Analysis of American Gothic by Grant Wood

Publié le 9 August 2023
Analysis of American Gothic by Grant Wood

Today, Museum TV takes a look back at an extremely popular American work. In fact, it's considered to be the most parodied work in the history of art! Let's take a look at the famous figures in Grant Wood's American Gothic

American Gothic Grant Wood
Grant Wood, American Gothic, 1930, Art Institute of Chicago Building

The title

The artist has chosen to call his work 'American Gothic'. The title was obviously not chosen randomly and refers to the architectural style of the house in the background. For the record, Wood spotted a farmhouse while driving through Iowa. He fell in love with the building and decided to paint it. The house was built in what he described as a 'papier-mâché' style. However, he was intrigued by the style of the lancet window, which gave the house a Gothic feel and provided a contrast. He therefore used this house as a backdrop and named his painting 'American Gothic' in reference to this detail.

The house that inspired "American Gothic" by Grant Wood
The house that inspired the painting

Family conflict

Behind this painting lies an argument that's both understandable and funny! No, it is not the two characters who are arguing, although we have to admit that 'happiness' and 'joy' are not the first words that spring to mind when we see the painting...

In reality, the family conflict arises between the painter and his sister...

In fact, the artist asked his dentist to pose as the farmer. And, as you may have guessed, he asked his sister to pose for the part of the wife. When she discovered her brother's painting, all hell broke loose! She was not happy with the depiction, which she considered atrocious.

The picture with the models

The pitchfork

One of the central elements of the painting is obviously the pitchfork holded in the farmer's hand. It has raised a lot of questions. Many interpret it as a sign of hostility, like a threat to ill-intentioned visitors. Some even compare the pitchfork to the Devil. The farmer holds the tool like a weapon, aiming to prevent the Devil from entering his house.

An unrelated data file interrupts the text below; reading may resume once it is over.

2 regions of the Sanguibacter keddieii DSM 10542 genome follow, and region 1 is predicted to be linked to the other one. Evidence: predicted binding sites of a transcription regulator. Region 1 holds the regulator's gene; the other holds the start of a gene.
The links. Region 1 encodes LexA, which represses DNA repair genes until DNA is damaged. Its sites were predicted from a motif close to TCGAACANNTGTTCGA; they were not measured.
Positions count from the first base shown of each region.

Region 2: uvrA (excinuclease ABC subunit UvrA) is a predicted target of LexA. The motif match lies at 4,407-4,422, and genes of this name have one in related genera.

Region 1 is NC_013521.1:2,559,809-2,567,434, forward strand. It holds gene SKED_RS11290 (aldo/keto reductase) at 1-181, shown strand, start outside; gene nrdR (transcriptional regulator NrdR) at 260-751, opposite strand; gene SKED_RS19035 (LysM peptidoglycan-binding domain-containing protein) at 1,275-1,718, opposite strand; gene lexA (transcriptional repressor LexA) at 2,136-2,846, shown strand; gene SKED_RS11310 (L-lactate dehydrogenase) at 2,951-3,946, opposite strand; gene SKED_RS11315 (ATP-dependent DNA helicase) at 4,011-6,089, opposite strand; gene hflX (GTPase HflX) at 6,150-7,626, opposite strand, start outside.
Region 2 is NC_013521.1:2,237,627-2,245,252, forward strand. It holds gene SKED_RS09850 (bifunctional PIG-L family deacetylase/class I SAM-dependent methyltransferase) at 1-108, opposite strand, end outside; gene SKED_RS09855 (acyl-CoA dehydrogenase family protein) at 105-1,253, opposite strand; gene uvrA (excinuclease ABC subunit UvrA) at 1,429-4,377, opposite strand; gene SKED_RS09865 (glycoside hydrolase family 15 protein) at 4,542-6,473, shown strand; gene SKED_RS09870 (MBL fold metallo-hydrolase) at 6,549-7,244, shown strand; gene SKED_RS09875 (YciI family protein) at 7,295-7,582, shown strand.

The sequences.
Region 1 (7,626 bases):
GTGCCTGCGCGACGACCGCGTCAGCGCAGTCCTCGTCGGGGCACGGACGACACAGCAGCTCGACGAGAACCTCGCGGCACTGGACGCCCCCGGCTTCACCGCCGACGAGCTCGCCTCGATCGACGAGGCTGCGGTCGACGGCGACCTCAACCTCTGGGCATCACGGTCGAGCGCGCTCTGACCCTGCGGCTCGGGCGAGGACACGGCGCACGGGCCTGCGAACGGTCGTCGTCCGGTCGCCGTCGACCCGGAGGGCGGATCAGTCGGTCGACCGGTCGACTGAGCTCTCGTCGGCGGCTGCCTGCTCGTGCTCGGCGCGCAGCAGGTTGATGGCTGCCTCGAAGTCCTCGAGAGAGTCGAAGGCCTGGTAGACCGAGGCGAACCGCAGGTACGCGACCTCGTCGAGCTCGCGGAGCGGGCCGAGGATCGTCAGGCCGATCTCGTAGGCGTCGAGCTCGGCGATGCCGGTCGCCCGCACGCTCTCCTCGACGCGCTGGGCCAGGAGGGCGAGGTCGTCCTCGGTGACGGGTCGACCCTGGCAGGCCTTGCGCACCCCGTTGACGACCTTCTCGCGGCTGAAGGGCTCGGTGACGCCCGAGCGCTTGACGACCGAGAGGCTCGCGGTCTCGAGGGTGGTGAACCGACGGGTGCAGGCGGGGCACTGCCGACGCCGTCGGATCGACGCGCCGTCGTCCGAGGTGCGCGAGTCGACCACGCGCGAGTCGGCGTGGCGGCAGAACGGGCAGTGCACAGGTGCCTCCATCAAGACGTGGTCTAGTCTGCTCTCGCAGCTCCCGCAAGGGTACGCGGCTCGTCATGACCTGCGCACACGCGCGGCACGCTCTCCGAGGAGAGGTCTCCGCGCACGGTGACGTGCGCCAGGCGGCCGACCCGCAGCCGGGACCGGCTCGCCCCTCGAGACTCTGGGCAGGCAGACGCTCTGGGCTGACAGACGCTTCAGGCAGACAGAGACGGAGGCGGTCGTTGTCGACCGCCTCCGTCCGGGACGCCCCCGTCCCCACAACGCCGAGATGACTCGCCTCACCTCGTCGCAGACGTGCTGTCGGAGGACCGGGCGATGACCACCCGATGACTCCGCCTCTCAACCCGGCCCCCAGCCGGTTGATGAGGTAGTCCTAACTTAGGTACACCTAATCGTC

American Gothic Grant Wood

The curtains

Another important detail in the work is the window of the house. If we focus on it, we can see that the curtains at the top of the house are closed. This could indicate mourning. Are the two characters in mourning, having just lost someone close to them? Or are they mourning the current situation in America? Let's not forget that the American countryside was undergoing a serious crisis at the time, leading to a high level of poverty. Many farmers had to give up their properties.

American Gothic Grant Wood

Are we hicks?

Although Wood's work is now considered one of the greatest successes of American art, it wasn't always so. When it was first exhibited, many Iowans and rural dwellers perceived the painting as a mockery of their lifestyle. They felt that the artist had portrayed them as hicks, unkind and unpleasant. It is true that the painting does not present a sympathetic image of farmers, but Grant Wood defended himself by saying that he had in no way intended to ridicule them. On the contrary, his intention was to portray their difficult lifestyle and the challenges surrounding rural life.

They are everywhere!

As the most parodied work in the world, we couldn't resist the pleasure of sharing with you a compilation of all the references to 'American Gothic' in pop culture:

Desperate Housewives
Desperate Housewives theme tune

 The Rocky Horror Picture Show
« The Rocky Horror Picture Show », Jim Sharman, 1975

Mulan , Studios Disney, 1998

Time Magazine Cover, 8th August 1994

You now know everything about this iconic painting from the United States. Visit our streaming platform for all the latest art news!